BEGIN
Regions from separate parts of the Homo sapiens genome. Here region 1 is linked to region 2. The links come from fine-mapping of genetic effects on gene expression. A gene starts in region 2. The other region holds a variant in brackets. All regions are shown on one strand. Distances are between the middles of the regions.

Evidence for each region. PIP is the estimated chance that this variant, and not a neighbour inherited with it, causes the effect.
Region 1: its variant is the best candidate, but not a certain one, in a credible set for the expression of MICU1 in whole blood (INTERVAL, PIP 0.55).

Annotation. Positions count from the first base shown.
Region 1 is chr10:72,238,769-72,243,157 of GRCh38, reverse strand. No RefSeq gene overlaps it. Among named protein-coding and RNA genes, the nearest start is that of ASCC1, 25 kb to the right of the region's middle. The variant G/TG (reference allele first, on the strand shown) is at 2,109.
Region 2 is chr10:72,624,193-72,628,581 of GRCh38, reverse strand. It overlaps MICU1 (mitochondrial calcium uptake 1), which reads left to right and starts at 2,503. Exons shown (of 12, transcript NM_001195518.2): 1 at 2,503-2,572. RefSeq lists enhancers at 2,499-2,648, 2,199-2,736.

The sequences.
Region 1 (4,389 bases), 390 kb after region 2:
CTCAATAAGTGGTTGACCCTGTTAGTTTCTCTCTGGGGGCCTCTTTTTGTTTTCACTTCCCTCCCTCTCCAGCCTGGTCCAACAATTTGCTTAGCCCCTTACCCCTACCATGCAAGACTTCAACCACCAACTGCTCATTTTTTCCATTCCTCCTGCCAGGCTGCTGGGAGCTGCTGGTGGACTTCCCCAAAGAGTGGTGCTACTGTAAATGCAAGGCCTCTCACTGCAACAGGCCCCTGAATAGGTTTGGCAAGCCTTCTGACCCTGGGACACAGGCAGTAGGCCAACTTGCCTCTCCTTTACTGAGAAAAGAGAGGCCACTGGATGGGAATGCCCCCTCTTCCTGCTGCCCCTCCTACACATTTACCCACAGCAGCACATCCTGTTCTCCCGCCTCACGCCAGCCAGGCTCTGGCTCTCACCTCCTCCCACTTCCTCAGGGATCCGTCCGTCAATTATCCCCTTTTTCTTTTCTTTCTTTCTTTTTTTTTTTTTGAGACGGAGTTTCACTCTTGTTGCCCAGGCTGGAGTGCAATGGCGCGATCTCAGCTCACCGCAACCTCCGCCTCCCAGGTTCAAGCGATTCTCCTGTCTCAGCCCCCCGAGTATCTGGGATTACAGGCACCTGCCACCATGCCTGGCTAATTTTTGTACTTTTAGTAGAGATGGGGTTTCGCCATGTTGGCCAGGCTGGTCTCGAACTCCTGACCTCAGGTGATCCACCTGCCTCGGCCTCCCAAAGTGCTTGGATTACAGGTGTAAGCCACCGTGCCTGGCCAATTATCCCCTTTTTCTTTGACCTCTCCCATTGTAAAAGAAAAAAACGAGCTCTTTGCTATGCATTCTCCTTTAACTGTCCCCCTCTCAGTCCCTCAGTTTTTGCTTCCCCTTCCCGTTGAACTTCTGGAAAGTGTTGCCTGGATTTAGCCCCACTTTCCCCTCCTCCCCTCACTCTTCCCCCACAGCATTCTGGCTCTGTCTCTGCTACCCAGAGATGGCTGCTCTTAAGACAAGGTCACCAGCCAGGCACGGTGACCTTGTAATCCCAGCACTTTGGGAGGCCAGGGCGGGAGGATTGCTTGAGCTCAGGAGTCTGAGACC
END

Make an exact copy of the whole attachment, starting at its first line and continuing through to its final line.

Regions from separate parts of the Homo sapiens genome. Here region 1 is linked to region 2. The links come from fine-mapping of genetic effects on gene expression. A gene starts in region 2. The other region holds a variant in brackets. All regions are shown on one strand. Distances are between the middles of the regions.

Evidence for each region. PIP is the estimated chance that this variant, and not a neighbour inherited with it, causes the effect.
Region 1: its variant is the best candidate, but not a certain one, in a credible set for the expression of MICU1 in whole blood (INTERVAL, PIP 0.55).

Annotation. Positions count from the first base shown.
Region 1 is chr10:72,238,769-72,243,157 of GRCh38, reverse strand. No RefSeq gene overlaps it. Among named protein-coding and RNA genes, the nearest start is that of ASCC1, 25 kb to the right of the region's middle. The variant G/TG (reference allele first, on the strand shown) is at 2,109.
Region 2 is chr10:72,624,193-72,628,581 of GRCh38, reverse strand. It overlaps MICU1 (mitochondrial calcium uptake 1), which reads left to right and starts at 2,503. Exons shown (of 12, transcript NM_001195518.2): 1 at 2,503-2,572. RefSeq lists enhancers at 2,499-2,648, 2,199-2,736.

The sequences.
Region 1 (4,389 bases), 390 kb after region 2:
CTCAATAAGTGGTTGACCCTGTTAGTTTCTCTCTGGGGGCCTCTTTTTGTTTTCACTTCCCTCCCTCTCCAGCCTGGTCCAACAATTTGCTTAGCCCCTTACCCCTACCATGCAAGACTTCAACCACCAACTGCTCATTTTTTCCATTCCTCCTGCCAGGCTGCTGGGAGCTGCTGGTGGACTTCCCCAAAGAGTGGTGCTACTGTAAATGCAAGGCCTCTCACTGCAACAGGCCCCTGAATAGGTTTGGCAAGCCTTCTGACCCTGGGACACAGGCAGTAGGCCAACTTGCCTCTCCTTTACTGAGAAAAGAGAGGCCACTGGATGGGAATGCCCCCTCTTCCTGCTGCCCCTCCTACACATTTACCCACAGCAGCACATCCTGTTCTCCCGCCTCACGCCAGCCAGGCTCTGGCTCTCACCTCCTCCCACTTCCTCAGGGATCCGTCCGTCAATTATCCCCTTTTTCTTTTCTTTCTTTCTTTTTTTTTTTTTGAGACGGAGTTTCACTCTTGTTGCCCAGGCTGGAGTGCAATGGCGCGATCTCAGCTCACCGCAACCTCCGCCTCCCAGGTTCAAGCGATTCTCCTGTCTCAGCCCCCCGAGTATCTGGGATTACAGGCACCTGCCACCATGCCTGGCTAATTTTTGTACTTTTAGTAGAGATGGGGTTTCGCCATGTTGGCCAGGCTGGTCTCGAACTCCTGACCTCAGGTGATCCACCTGCCTCGGCCTCCCAAAGTGCTTGGATTACAGGTGTAAGCCACCGTGCCTGGCCAATTATCCCCTTTTTCTTTGACCTCTCCCATTGTAAAAGAAAAAAACGAGCTCTTTGCTATGCATTCTCCTTTAACTGTCCCCCTCTCAGTCCCTCAGTTTTTGCTTCCCCTTCCCGTTGAACTTCTGGAAAGTGTTGCCTGGATTTAGCCCCACTTTCCCCTCCTCCCCTCACTCTTCCCCCACAGCATTCTGGCTCTGTCTCTGCTACCCAGAGATGGCTGCTCTTAAGACAAGGTCACCAGCCAGGCACGGTGACCTTGTAATCCCAGCACTTTGGGAGGCCAGGGCGGGAGGATTGCTTGAGCTCAGGAGTCTGAGACC